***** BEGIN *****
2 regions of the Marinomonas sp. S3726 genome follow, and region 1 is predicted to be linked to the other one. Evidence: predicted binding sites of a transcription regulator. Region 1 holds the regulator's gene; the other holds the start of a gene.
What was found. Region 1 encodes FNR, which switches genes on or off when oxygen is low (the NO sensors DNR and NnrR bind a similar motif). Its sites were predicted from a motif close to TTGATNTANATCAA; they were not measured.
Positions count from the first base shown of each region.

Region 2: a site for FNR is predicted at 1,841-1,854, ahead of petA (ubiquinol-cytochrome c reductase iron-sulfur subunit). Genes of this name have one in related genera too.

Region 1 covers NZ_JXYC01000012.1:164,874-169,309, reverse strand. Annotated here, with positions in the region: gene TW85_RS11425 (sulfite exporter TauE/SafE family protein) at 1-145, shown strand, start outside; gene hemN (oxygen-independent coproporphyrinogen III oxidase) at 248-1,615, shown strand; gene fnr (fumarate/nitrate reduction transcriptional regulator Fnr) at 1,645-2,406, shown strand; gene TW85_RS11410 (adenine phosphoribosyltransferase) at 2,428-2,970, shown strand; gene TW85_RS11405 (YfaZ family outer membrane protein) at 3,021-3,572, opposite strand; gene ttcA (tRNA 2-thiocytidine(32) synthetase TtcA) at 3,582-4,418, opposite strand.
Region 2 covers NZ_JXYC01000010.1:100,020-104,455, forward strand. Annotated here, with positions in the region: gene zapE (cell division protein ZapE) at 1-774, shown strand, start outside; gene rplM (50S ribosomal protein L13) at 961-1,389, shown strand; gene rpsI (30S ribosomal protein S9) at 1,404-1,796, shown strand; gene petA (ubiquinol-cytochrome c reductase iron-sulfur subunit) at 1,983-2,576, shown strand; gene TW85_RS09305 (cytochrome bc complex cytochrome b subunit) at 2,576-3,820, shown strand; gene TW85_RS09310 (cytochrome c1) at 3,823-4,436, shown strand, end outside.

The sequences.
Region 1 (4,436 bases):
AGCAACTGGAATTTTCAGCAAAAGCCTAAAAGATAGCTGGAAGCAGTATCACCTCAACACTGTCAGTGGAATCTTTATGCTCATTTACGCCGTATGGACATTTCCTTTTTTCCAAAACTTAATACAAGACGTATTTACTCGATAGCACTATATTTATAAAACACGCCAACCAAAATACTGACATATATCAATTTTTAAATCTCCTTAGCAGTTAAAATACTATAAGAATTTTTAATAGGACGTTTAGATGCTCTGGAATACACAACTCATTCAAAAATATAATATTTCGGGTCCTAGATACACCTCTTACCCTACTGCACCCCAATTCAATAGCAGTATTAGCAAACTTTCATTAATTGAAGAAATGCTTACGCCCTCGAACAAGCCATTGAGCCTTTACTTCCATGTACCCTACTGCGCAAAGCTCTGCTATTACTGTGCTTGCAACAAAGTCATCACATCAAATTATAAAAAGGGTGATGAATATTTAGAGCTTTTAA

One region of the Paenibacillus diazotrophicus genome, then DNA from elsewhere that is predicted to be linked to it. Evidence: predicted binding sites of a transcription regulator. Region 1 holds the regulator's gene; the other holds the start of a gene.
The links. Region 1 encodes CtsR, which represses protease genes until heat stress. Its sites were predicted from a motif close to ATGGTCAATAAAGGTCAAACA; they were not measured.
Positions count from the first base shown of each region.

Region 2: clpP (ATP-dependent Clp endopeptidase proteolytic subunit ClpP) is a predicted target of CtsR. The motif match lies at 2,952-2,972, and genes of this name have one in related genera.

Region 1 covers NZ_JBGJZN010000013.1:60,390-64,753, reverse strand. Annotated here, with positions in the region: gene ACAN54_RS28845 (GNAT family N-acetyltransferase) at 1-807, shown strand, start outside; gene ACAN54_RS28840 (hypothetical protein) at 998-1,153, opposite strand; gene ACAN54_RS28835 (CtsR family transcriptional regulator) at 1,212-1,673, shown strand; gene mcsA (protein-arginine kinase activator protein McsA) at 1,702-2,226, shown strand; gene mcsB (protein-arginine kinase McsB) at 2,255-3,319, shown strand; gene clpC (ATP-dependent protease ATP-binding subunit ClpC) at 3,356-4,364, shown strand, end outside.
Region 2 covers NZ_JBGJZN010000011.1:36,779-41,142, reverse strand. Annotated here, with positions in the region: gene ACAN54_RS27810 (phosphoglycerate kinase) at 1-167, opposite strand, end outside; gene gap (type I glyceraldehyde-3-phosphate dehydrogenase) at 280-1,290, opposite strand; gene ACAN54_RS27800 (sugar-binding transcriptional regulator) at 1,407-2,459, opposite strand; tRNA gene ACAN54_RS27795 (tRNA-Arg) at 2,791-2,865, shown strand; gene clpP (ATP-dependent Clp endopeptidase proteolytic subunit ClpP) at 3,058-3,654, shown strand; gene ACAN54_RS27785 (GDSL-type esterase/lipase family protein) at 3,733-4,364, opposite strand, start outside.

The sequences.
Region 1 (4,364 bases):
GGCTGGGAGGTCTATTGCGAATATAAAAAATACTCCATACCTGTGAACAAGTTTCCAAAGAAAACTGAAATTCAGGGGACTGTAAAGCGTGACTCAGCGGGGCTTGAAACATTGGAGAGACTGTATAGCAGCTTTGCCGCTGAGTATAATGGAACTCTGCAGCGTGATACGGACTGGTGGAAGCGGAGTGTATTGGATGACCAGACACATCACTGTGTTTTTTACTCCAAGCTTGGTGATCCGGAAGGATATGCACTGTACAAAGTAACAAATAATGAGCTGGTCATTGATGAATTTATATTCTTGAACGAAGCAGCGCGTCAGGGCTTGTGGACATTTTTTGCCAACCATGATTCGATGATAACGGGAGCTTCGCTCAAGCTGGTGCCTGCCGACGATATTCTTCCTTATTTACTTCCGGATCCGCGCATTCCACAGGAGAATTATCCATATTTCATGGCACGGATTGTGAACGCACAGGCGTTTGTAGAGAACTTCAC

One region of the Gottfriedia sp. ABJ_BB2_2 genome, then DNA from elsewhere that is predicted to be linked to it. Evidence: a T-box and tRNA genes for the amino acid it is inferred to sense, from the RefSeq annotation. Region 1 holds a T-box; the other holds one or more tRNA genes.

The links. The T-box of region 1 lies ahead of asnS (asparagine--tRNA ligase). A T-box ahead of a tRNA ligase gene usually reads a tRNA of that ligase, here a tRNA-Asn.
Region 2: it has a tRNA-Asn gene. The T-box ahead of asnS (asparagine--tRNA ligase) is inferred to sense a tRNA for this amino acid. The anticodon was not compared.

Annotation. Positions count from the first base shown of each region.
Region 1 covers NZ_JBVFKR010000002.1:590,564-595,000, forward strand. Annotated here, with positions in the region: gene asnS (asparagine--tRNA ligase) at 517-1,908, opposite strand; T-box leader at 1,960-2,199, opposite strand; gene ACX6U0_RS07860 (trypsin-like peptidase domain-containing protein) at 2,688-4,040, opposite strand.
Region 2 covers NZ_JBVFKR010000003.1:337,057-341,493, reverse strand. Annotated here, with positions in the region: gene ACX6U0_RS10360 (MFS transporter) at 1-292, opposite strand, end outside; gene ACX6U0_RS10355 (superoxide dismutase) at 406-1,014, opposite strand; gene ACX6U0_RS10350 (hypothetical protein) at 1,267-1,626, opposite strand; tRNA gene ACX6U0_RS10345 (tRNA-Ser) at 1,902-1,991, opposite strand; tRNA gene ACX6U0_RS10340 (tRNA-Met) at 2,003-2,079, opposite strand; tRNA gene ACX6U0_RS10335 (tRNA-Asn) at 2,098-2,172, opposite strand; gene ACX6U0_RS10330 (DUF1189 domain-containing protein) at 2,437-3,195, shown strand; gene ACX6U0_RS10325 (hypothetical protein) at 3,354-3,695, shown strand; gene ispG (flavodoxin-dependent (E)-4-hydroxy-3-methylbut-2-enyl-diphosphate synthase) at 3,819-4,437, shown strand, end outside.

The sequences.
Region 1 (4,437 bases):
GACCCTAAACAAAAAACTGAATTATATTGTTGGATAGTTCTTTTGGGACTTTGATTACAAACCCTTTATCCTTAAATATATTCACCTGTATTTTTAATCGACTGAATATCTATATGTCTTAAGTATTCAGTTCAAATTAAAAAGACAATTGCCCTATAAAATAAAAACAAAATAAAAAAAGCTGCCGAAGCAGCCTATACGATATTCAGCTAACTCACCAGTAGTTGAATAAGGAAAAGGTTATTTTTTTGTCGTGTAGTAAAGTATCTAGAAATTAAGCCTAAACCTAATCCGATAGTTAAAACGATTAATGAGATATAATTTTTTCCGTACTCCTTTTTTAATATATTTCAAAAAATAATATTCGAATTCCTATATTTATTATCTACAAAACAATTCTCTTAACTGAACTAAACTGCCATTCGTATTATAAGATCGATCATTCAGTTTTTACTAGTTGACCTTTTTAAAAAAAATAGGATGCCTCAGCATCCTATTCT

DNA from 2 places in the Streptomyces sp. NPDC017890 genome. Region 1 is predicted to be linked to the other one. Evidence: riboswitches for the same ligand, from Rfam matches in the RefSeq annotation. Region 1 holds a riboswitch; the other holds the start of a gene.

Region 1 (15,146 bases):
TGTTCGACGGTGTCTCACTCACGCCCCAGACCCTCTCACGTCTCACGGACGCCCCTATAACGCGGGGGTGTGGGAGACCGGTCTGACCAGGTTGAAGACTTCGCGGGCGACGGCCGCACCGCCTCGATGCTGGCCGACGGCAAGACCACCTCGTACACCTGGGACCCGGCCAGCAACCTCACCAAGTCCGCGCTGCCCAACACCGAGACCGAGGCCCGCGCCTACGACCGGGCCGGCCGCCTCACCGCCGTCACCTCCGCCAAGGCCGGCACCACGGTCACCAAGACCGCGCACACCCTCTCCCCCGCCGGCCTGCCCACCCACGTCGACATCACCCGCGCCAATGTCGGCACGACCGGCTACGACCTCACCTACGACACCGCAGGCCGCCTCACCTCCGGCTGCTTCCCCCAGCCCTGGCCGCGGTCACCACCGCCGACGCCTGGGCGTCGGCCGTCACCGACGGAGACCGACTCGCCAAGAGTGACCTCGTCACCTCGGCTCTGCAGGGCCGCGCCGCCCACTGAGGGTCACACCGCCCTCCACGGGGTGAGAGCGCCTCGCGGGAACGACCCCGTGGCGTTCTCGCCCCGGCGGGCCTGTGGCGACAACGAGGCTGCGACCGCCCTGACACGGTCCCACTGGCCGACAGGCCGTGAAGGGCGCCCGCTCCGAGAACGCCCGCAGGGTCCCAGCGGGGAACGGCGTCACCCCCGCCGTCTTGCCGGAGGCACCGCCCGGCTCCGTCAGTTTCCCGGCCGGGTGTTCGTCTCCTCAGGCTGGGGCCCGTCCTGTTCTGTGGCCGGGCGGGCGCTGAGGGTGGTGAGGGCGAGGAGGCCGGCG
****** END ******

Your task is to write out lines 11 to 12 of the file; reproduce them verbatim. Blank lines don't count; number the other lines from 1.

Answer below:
The links. Region 1 encodes CtsR, which represses protease genes until heat stress. Its sites were predicted from a motif close to ATGGTCAATAAAGGTCAAACA; they were not measured.
Positions count from the first base shown of each region.